Researchers know that texting programs can greatly benefit young children's literacy. Now new research shows that parents' participation in such programs can be boosted exponentially with one simple tweak: automatic enrollment, combined with the ability to opt out. (2020-10-06)

Theater improvisation techniques show promising results for science classroom engagement
A researcher at the University of Maryland, Baltimore County (UMBC) has developed a unique method to improve class participation in a graduate-level thermodynamics course by incorporating theater improvisation activities in the classroom. (2020-09-25)

Higher narcissism may be linked with more political participation
A politically engaged electorate is key to any thriving democracy, but not everyone participates in elections and other political activities. New Penn State research found that people who are narcissistic may also be more politically active. (2020-09-25)

Women hold prominent roles, publish more in 'open science' vs. 'reproducibility' model
An international group of researchers examined the two paths that scientists are following to improve science: the movement for reproducibility and the movement for open science. They have very distinct cultures, with two distinct literatures produced by two groups of researchers with little crossover. Their investigation also suggests that one of the movements -- open science -- promotes greater equity, diversity, and inclusivity. (2020-09-16)

NSAIDs not associated with more severe coronavirus disease, study finds
The use of non-steroidal anti-inflammatory drugs (NSAIDs), such as ibuprofen and diclofenac, is not associated with any adverse effects in people who have tested positive for COVID-19, according to a new study published September 8 in PLOS Medicine by Anton Pottegård of the University of Southern Denmark and colleagues from Aarhus University Hospital and the Danish Medicines Agency. (2020-09-08)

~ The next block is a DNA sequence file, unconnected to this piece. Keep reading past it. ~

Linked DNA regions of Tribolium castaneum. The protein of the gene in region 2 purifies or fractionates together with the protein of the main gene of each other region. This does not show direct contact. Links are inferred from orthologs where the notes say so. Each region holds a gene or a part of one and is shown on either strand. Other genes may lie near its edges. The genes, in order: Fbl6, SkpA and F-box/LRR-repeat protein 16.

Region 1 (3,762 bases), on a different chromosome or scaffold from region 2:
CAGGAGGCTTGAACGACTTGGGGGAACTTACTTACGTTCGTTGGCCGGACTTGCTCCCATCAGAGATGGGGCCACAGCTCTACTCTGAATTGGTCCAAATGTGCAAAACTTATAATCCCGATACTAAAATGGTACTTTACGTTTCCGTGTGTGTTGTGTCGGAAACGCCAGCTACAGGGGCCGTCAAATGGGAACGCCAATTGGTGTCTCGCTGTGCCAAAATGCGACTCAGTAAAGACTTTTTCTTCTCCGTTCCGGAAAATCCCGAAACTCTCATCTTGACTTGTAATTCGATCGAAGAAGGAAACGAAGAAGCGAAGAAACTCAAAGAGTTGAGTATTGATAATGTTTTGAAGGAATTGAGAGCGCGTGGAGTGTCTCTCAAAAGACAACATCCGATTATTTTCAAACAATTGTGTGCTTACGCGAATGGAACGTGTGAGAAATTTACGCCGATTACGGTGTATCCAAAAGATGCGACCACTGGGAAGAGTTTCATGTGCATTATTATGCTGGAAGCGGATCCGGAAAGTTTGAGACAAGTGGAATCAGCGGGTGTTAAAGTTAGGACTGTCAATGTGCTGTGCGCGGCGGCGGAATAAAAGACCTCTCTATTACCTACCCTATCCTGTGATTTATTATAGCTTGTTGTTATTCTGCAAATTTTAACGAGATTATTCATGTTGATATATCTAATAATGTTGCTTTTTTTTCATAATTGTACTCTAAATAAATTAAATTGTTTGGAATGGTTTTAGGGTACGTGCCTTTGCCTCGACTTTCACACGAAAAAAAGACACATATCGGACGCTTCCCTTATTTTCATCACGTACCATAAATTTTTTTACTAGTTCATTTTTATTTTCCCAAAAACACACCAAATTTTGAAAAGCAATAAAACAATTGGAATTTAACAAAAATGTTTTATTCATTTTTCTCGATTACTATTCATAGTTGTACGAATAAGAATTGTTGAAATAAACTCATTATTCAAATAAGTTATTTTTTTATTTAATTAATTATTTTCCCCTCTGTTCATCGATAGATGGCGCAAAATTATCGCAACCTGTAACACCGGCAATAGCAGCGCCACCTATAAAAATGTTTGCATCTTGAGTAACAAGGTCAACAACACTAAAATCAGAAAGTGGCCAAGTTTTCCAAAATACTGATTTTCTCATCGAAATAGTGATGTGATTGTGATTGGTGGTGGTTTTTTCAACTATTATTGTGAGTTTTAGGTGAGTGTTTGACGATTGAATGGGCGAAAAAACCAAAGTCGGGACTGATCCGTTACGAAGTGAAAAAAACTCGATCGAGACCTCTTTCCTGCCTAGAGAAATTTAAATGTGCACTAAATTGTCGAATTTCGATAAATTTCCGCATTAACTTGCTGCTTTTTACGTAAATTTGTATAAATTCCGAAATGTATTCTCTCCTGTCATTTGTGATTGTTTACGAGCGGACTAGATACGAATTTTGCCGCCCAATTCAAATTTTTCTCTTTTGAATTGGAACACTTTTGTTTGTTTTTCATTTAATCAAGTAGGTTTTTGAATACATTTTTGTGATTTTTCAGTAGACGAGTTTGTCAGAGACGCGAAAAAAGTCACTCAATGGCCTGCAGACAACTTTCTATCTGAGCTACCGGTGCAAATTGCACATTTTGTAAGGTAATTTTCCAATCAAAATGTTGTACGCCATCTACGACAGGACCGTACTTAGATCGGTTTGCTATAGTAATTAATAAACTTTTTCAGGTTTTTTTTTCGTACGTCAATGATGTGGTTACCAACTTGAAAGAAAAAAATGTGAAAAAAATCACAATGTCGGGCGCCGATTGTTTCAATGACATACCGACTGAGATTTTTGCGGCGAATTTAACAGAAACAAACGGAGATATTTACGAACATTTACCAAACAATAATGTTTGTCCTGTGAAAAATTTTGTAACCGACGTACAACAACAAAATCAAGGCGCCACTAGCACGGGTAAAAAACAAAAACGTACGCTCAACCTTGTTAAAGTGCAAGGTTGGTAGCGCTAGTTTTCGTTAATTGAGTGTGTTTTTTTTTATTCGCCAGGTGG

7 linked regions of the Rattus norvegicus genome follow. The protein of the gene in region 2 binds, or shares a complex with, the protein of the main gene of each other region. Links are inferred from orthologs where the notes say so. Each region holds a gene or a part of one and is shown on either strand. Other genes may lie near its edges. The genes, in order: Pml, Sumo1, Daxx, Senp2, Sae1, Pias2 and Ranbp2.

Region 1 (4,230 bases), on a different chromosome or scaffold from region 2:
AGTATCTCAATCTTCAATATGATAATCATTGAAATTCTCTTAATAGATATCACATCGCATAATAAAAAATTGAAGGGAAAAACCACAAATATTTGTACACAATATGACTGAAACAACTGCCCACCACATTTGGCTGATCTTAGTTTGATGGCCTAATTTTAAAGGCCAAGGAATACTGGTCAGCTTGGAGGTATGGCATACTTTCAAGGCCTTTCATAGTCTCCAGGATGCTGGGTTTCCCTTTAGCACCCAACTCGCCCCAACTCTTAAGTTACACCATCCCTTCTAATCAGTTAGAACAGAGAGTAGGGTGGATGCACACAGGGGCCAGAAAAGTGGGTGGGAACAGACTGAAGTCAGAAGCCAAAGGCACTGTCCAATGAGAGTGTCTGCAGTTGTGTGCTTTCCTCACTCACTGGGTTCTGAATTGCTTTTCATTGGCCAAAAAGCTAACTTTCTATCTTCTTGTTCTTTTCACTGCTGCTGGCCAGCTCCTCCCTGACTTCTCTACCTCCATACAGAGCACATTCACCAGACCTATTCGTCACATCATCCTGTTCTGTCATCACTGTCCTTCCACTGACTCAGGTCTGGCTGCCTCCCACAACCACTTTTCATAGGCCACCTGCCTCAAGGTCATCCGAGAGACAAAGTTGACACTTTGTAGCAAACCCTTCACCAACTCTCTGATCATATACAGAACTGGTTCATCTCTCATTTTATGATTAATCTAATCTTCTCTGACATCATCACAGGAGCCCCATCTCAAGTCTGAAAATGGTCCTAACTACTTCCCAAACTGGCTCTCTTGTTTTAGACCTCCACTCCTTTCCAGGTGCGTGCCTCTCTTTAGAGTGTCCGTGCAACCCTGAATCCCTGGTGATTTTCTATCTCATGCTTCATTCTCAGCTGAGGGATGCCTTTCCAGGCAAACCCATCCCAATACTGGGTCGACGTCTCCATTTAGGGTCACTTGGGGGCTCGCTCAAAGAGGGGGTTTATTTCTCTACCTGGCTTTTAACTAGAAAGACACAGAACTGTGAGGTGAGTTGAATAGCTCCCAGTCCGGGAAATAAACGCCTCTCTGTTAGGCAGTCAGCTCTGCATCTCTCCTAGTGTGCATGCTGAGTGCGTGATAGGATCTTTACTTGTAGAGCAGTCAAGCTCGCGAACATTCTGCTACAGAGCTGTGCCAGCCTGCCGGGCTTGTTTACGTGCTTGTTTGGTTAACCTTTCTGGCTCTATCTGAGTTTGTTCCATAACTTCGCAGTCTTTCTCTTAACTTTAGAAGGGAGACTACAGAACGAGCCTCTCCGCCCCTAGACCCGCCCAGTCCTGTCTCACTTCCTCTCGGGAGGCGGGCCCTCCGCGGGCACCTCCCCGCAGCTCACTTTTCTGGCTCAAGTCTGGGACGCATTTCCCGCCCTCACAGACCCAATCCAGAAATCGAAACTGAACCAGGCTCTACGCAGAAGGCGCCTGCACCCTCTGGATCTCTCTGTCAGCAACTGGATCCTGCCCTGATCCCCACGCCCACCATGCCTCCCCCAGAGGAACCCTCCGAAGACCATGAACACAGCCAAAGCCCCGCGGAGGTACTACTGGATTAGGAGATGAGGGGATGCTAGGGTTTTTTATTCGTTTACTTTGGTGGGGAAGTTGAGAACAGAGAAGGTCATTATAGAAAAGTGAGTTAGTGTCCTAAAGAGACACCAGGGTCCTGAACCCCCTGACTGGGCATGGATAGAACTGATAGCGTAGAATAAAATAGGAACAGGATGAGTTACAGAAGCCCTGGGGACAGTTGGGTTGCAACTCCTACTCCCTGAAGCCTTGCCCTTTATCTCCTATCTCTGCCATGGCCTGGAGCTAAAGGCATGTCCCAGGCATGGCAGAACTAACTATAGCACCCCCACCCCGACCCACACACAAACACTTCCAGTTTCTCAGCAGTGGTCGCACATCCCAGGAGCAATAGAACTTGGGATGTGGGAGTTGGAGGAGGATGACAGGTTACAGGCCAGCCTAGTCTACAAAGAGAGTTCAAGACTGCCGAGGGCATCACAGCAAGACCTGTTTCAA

Finnish children get to participate in the evaluation of their early childhood education and care
Finnish children have a very positive attitude towards early childhood education and care (ECEC), according to new research from the University of Eastern Finland. Published in Early Child Development and Care this August, the study explored children's negative experiences of early childhood education and care. The researchers have published an article on children's positive experiences already earlier. (2020-08-25)

UIC study examines high schoolers' accuracy in classification of their peers
A study led by UIC's Rachel Gordon examines the accuracy of adolescent peer group classifications based on similar values, behaviors, and interests. (2020-08-17)

Obesity linked to social ties in older women, more so than in men
Women who lack social ties have a greater likelihood of being obese, according to new UBC research published today in PLOS One. Men, on the other hand, were less likely to be obese if they lived alone and had a smaller social network. (2020-07-30)

Towards prosperous public goods with freedom of choice
An experimental game reveals that having the freedom to choose preferred public goods greatly increases their value by motivating more, and better, provisioning. (2020-07-14)

Participants in CPC+ are diverse but not representative of all primary care practices
This study analyzes patterns of participation in the Comprehensive Primary Care Plus initiative which is the largest voluntary primary care payment and delivery reform model tested to date. (2020-07-14)

SNAP work requirements put low-income Americans at risk
When work requirements for a federal food safety-net program start again, many low-income Americans will lose benefits -- and Black adults will be hardest hit, according to a study published today. In addition, some disabled people will lose these crucial food assistance benefits. (2020-06-26)

Study confirms the importance of informal learning in hospitals